logo_kerberos.gif

Berkeley DB notes

From K5Wiki
(Difference between revisions)
Jump to: navigation, search
(Created page with "==Internals== These notes mostly describe the btree back end for our special db-1.85/1.86 variant. Some of this material should go into the official documentation to help ope...")
 
Line 1: Line 1:
 
==Internals==
 
==Internals==
   
These notes mostly describe the btree back end for our special db-1.85/1.86 variant. Some of this material should go into the official documentation to help operators understand possible database corruption characteristics.
+
These notes mostly describe the btree back end for our special db-1.85/1.86 variant, as used for the "db2" KDB module. Some of this material should go into the official documentation to help operators understand possible database corruption characteristics.
   
 
Berkeley DB files are made up of fixed-size pages. Each back end (hash, btree) has its own way of organizing data into pages. Page zero of a database file is a metadata page that includes persistent parameters of the whole database.
 
Berkeley DB files are made up of fixed-size pages. Each back end (hash, btree) has its own way of organizing data into pages. Page zero of a database file is a metadata page that includes persistent parameters of the whole database.
Line 9: Line 9:
 
Berkley DB has a user-space page cache called mpool. Pages in the cache can be in-use/pinned (<code>MPOOL_PINNED</code>) and/or dirty (<code>MPOOL_DIRTY</code>). There is a hash table for pages in the cache, and an LRU queue to help release memory used by unreferenced pages.
 
Berkley DB has a user-space page cache called mpool. Pages in the cache can be in-use/pinned (<code>MPOOL_PINNED</code>) and/or dirty (<code>MPOOL_DIRTY</code>). There is a hash table for pages in the cache, and an LRU queue to help release memory used by unreferenced pages.
   
<code>mpool_get</code> gets an existing page. It checks to see if the requested page is already in memory in a cache and not pinned. (It will abort if the page is already pinned, unless the caller passes the <code>MPOOL_IGNOREPIN</code> flag). It reads in the page from disk if necessary, and sets <code>MPOOL_PINNED</code> unless the caller passes the <code>MPOOL_IGNOREPIN</code> flag. If the cache size is larger than a configured maximum, <code>mpool_get</code> tries to reuse unreferenced cache entries when reading in a previously uncached page. It does this by walking the LRU queue for unpinned pages (which might be dirty, in which case it will flush them to disk). If this fails to free up a cache entry, <code>mpool_get</code> will allocate a new entry anyway, growing the cache beyond the nominal maximum size.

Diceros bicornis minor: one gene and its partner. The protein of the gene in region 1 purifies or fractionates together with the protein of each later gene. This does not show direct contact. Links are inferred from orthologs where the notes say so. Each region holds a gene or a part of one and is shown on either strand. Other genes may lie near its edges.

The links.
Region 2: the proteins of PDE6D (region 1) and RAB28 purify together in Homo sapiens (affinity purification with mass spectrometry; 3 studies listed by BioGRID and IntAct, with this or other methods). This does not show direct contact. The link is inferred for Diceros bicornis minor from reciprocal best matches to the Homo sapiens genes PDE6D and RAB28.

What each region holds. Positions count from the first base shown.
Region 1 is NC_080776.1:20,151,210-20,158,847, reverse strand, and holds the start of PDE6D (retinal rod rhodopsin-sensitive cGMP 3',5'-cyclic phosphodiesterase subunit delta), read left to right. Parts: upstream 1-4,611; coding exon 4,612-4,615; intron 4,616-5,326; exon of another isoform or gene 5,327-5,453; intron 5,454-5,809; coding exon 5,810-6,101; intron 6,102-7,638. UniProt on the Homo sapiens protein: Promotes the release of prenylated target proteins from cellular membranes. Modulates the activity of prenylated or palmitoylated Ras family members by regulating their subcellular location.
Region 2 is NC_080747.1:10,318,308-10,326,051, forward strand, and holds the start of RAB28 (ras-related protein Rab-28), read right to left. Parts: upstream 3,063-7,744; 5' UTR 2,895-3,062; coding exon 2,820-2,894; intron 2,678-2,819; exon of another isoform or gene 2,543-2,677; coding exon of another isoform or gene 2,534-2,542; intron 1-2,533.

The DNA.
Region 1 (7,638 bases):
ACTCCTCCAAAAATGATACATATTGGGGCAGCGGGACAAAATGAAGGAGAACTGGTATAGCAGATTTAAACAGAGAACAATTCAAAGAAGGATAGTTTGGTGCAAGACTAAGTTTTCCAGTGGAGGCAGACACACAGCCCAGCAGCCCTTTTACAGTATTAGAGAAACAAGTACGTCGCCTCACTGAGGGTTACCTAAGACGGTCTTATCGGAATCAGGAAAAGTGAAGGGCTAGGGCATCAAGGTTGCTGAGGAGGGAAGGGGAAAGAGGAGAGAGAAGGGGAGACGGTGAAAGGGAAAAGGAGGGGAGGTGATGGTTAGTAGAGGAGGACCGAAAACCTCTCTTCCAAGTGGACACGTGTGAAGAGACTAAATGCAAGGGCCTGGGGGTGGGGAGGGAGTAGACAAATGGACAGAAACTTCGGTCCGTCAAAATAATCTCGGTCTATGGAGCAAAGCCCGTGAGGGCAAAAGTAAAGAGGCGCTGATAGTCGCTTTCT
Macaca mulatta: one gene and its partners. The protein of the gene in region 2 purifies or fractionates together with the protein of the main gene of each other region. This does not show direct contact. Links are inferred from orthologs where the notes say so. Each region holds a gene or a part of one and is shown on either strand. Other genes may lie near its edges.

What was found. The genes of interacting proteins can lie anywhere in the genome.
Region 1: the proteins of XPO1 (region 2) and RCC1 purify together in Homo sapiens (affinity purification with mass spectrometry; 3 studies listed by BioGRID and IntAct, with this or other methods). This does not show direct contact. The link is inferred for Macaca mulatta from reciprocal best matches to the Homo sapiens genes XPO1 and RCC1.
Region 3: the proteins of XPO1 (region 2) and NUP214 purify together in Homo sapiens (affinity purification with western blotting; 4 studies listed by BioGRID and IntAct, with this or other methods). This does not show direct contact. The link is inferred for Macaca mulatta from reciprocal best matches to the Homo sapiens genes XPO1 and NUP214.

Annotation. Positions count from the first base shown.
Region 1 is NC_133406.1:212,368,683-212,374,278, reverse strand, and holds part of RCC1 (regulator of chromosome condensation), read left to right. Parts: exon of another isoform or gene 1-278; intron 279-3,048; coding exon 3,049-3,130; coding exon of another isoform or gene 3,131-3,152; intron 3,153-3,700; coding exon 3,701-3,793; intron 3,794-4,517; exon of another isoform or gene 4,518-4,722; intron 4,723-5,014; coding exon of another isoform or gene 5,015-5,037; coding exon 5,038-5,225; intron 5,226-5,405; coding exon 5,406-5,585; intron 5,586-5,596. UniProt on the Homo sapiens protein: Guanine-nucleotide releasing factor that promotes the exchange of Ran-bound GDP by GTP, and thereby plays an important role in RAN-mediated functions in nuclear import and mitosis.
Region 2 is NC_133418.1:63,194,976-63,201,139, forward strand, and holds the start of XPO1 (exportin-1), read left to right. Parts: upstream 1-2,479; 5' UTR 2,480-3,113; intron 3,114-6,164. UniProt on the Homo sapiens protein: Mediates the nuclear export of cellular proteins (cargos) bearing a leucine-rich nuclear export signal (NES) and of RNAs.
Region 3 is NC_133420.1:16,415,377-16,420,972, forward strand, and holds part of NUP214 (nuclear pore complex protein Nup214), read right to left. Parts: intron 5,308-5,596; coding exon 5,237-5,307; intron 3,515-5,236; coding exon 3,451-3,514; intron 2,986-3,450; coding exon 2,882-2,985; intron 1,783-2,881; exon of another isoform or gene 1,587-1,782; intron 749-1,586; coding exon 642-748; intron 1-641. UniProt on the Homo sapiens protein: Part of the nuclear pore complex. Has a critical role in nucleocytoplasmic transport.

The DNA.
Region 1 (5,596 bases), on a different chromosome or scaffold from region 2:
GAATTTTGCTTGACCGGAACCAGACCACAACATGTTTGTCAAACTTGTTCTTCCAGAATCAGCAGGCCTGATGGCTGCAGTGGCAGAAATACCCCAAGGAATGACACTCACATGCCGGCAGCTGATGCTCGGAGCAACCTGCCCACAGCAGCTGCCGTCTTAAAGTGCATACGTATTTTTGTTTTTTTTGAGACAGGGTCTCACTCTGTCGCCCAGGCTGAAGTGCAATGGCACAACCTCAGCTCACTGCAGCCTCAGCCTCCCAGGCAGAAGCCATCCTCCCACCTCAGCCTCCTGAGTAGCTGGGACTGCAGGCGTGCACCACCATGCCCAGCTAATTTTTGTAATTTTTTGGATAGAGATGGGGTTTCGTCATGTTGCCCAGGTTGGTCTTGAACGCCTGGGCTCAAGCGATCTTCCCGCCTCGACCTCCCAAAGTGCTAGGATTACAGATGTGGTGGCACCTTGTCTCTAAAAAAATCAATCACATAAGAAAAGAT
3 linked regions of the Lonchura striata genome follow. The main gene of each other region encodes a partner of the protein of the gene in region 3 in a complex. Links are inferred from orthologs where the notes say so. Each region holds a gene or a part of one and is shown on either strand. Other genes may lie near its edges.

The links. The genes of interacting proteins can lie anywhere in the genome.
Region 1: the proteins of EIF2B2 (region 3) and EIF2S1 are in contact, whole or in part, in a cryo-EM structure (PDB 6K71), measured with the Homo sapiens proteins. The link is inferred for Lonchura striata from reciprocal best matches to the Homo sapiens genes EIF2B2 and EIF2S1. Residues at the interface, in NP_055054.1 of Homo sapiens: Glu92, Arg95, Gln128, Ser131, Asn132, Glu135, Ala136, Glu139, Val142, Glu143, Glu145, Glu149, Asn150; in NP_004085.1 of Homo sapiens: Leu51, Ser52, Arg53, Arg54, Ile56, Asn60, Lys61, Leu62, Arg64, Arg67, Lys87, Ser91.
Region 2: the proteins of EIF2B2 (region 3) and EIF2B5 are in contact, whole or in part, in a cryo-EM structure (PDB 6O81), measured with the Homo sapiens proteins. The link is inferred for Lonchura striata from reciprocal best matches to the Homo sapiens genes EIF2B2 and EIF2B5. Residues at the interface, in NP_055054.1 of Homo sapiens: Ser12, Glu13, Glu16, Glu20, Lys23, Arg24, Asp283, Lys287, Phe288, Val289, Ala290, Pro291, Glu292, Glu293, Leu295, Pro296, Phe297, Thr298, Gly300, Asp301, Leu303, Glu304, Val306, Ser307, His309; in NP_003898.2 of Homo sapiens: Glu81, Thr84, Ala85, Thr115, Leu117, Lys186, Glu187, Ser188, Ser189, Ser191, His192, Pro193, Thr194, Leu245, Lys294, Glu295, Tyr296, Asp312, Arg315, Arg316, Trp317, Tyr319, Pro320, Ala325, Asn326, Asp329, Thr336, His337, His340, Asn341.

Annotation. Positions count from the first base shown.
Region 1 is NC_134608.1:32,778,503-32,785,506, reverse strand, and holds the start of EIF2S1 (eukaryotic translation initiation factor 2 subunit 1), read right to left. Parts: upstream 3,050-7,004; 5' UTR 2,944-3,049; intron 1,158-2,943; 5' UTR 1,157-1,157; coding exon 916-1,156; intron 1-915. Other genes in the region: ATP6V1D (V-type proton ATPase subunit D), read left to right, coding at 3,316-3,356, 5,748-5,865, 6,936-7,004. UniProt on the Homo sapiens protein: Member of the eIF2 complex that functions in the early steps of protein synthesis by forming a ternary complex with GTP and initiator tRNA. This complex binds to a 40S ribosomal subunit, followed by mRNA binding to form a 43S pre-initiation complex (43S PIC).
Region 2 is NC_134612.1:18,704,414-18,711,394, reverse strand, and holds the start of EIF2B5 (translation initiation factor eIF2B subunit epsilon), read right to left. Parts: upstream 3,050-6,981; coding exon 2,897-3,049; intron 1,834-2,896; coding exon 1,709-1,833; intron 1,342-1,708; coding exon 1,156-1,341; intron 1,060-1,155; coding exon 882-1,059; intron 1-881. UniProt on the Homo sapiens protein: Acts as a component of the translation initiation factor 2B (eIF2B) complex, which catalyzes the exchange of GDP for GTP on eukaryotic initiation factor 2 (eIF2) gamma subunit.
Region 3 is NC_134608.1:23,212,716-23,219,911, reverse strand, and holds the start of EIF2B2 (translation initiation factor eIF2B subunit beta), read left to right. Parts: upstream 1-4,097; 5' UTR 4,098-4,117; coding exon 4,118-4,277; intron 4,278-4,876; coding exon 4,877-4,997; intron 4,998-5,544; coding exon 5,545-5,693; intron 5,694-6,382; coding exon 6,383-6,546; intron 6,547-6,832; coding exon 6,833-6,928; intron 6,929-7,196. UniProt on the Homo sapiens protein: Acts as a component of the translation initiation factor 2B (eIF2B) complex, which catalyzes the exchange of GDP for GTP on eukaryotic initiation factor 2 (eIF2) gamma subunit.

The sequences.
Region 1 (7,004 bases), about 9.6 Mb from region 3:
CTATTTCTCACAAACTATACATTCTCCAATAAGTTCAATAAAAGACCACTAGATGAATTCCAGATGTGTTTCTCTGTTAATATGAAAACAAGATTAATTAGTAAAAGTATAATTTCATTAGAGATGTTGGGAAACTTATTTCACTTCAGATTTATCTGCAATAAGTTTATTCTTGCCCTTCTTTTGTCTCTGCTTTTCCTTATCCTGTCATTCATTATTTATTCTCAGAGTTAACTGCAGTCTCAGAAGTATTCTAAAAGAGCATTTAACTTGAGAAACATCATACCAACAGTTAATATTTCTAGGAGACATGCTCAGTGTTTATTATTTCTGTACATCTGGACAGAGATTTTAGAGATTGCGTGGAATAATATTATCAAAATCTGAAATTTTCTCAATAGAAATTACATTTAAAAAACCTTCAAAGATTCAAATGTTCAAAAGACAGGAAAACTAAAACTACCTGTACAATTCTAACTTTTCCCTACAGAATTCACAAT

+
<code>mpool_open</code> opens a memory pool from an already-open file descriptor. It takes a <code>pagesize</code> and a <code>maxcache</code> parameter. <code>pagesize</code> is typically a persistent parameter of an upper layer (e.g., stored in the btree metadata page), while <code>maxcache</code> can be tuned for performance without changing persistent database parameters.
  +
  +
<code>mpool_get</code> gets an existing page. It checks to see if the requested page is not pinned, and retrieves it from the cache if it's already in the cache. (If built with <code>-DDEBUG</code>, it will abort if the page is already pinned, unless the caller passes the <code>MPOOL_IGNOREPIN</code> flag). If the page is not in cache, <code>mpool_get</code> reads in the page from disk. Regardless of how it obtained the page, <code>mpool_get</code> sets <code>MPOOL_PINNED</code> unless the caller passes the <code>MPOOL_IGNOREPIN</code> flag. If the current cache size is at least <code>maxcache</code>, <code>mpool_get</code> tries to reuse unreferenced cache entries when reading in a previously uncached page (through static helper <code>mpool_bkt</code>). It does this by getting the first unpinned page from the LRU queue (which might be dirty, in which case it will flush it to disk). If this fails to free up a cache entry, <code>mpool_bkt</code> will allocate a new entry anyway, growing the cache beyond the <code>maxcache</code>.